Players still think of Solomon Jackson constantly. His smile. His energy. His work ethic.
And it doesn’t matter if the conversation is about chicken wings or haircuts, one said, the memory of Jackson always returns.
“Every day,” linebacker Jarrett Franklin said. “I can speak for the team when I say we think of him every single day.”
On Tuesday, the University at Buffalo football team hit the practice field for the first time since losing their teammate, Jackson, on Feb. 29. The 20-year-old was hospitalized after a medical emergency suffered during off-season conditioning and was pronounced dead one week later.
The Stone Mountain, Ga., native was entering his third year at UB. At the ADPRO Sports Training Center, UB made it clear this 2016 season is dedicated to him.
“We know we’re playing for a bigger purpose than ourselves this year,” Franklin said. “Honestly, we’re trying to commit this whole season to ‘Solo.’ You can actually tell that a lot of guys are waking up, excited that we get the opportunity to play football at a D-I level.
“Because not a lot of people can say that and Solo can’t say that right now.”
Returning to the field is therapeutic, Franklin added. They view each other as family, working through a grieving process. The sudden death shook everyone.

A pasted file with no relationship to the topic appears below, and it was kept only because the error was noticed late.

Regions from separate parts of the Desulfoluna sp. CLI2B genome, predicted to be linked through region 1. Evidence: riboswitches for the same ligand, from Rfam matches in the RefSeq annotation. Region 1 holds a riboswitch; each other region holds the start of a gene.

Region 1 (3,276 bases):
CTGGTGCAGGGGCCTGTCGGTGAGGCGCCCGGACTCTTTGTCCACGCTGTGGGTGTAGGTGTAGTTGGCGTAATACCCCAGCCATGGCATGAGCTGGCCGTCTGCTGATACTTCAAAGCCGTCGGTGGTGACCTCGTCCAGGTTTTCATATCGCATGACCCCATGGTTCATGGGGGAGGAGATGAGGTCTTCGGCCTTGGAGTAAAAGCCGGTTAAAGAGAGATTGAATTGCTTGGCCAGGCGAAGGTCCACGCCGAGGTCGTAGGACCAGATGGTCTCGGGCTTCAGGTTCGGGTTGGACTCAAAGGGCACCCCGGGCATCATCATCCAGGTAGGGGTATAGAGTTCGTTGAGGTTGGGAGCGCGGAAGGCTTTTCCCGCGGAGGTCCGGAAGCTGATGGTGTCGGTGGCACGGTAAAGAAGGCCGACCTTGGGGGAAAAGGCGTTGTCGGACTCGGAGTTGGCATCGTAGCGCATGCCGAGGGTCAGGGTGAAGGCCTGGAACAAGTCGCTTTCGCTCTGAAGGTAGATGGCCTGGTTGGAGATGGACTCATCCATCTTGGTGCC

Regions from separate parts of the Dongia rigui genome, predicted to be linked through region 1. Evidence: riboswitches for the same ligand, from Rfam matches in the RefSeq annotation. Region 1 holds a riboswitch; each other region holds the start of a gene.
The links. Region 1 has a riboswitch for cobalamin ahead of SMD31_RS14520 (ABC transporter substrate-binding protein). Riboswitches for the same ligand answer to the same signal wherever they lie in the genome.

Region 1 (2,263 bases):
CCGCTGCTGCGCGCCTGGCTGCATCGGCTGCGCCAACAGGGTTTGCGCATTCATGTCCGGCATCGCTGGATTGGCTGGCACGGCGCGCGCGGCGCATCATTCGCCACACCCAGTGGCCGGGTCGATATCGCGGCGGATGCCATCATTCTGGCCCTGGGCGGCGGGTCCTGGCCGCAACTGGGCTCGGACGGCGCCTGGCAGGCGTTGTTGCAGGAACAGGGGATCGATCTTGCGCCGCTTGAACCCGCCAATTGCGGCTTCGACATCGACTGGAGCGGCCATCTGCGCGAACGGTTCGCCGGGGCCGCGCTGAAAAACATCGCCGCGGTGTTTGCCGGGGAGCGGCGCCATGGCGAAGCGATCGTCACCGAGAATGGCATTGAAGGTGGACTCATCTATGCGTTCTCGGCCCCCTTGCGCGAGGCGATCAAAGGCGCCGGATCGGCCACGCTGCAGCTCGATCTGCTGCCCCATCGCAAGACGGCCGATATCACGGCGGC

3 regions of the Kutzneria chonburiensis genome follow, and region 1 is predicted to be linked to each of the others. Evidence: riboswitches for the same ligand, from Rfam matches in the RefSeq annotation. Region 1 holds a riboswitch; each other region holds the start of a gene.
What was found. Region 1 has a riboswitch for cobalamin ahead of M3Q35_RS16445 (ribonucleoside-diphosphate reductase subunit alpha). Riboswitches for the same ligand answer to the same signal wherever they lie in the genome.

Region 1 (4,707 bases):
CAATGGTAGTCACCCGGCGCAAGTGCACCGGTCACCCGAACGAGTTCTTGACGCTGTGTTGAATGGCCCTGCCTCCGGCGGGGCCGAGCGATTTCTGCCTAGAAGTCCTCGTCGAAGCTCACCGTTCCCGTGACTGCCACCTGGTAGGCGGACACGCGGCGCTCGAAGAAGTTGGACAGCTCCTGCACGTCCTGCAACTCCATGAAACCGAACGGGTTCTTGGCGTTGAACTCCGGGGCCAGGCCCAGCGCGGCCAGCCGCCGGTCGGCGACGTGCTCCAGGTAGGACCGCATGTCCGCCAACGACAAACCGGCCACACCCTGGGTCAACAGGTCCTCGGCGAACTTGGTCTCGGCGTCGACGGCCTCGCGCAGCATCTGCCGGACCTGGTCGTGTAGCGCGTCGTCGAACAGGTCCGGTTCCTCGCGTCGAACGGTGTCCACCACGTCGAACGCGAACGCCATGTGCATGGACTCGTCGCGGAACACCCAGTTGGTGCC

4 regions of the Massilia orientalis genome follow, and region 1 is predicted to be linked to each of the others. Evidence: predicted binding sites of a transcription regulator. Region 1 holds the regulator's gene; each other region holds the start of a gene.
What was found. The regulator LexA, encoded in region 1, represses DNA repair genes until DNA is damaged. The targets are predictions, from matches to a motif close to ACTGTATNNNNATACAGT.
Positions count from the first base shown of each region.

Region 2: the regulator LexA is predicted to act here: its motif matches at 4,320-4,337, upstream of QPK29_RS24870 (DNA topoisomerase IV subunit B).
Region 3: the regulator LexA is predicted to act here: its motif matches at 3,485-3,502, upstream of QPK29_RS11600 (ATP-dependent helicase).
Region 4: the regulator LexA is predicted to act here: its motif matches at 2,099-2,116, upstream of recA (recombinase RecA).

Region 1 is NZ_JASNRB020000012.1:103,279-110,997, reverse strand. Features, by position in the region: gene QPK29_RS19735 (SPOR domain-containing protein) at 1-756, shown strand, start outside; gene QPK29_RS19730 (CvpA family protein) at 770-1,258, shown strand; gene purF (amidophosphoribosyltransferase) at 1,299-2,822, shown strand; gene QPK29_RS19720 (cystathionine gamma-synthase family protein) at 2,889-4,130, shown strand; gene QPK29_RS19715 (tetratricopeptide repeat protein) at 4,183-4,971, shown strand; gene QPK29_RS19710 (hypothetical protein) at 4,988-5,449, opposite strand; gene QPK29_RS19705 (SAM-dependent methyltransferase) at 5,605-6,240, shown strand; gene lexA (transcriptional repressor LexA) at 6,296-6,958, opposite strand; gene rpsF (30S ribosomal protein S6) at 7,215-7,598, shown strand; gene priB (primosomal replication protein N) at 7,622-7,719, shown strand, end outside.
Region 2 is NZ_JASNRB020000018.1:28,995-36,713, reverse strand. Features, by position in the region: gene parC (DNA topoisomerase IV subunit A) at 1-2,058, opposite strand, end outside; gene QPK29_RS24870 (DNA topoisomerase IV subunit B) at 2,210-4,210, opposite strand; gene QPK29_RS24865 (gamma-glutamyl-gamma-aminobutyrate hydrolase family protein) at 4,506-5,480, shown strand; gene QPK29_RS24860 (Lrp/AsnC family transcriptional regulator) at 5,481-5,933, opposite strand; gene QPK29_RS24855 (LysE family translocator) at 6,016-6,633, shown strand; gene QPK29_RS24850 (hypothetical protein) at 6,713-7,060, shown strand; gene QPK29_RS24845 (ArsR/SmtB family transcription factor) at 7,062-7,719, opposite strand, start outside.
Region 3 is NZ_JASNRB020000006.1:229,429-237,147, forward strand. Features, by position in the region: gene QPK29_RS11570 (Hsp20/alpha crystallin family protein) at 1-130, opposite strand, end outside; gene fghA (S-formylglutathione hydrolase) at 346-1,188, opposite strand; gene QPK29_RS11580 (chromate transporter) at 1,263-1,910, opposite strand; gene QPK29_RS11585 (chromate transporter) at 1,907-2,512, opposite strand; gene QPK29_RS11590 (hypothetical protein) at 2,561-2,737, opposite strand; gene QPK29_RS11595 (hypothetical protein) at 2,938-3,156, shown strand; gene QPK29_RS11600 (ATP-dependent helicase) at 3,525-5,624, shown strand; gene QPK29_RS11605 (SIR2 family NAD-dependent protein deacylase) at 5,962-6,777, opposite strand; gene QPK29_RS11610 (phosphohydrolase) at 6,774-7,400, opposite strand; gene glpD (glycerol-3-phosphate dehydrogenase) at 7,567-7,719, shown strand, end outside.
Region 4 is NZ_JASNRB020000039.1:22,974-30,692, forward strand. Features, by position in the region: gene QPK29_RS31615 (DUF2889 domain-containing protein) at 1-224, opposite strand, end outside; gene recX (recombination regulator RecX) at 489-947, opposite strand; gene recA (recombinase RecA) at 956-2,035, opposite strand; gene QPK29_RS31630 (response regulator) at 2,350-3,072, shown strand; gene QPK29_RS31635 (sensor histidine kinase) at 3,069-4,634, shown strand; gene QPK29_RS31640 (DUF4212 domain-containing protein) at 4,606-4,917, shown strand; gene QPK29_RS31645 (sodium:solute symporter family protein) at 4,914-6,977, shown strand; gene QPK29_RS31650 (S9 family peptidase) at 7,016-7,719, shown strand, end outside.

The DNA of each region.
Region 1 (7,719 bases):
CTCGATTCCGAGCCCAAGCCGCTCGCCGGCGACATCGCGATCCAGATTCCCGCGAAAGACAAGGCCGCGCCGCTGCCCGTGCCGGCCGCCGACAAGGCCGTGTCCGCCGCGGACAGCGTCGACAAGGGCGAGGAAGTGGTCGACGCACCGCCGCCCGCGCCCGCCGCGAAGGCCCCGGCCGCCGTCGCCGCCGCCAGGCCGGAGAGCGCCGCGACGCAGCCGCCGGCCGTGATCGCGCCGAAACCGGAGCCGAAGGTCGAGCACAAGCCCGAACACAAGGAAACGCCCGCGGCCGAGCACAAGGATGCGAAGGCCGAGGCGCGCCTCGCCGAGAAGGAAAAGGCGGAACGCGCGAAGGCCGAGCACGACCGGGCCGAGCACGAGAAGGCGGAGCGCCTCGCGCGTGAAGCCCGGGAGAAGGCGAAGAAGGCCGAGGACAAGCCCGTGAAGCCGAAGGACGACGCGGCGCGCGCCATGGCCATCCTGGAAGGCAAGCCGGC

And now, helmets back on, Franklin said that Jackson is “playing through us.”
“I think we’re over the grief process and we’re hungry,” Franklin said. “Because we know that if Solo was out here right now, he would work every single second that he got. So that’s how we have to attack this season. We have to work every single second we have – when we’re in the meetings at 5 a.m., when we work out in the weight room, when we’re on the field.
“Every single day, we have to work like Solo would work.”
While the school has declined to comment further on the death, the news sent a tremor through the UB community.
He was known for his infectious personality and tireless work ethic, and was a member of the team’s Bible study. In UB’s 4-3 defense last season, the defensive end had 13 tackles, two sacks and three tackles for loss. So back on the field, the Bulls are trying to bring a Solo-like energy to every drill.
Tuesday’s practice was upbeat with players sprinting drill to drill, coaches shouting instruction and head coach Lance Leipold setting the tone.
The second-year head coach knows every player will deal with this loss differently. The dawn of spring football does, however, help the healing.
“We’ll always have Solomon in our minds,” Leipold said. “Our thoughts and prayers continue for his family. But we also want to make sure we go out and honor him the right way and play the way he played for us.
“It’s one thing you don’t want anybody to go through in a college football program – any football program. It’s a day-to-day thing. I don’t think there’s any of us who don’t think about him daily or wake up in the middle of the night. I think we all need to go through our own grieving process. But we’re doing the best we can to look out for the 90-plus players who are here right now and everybody affiliated with our program.”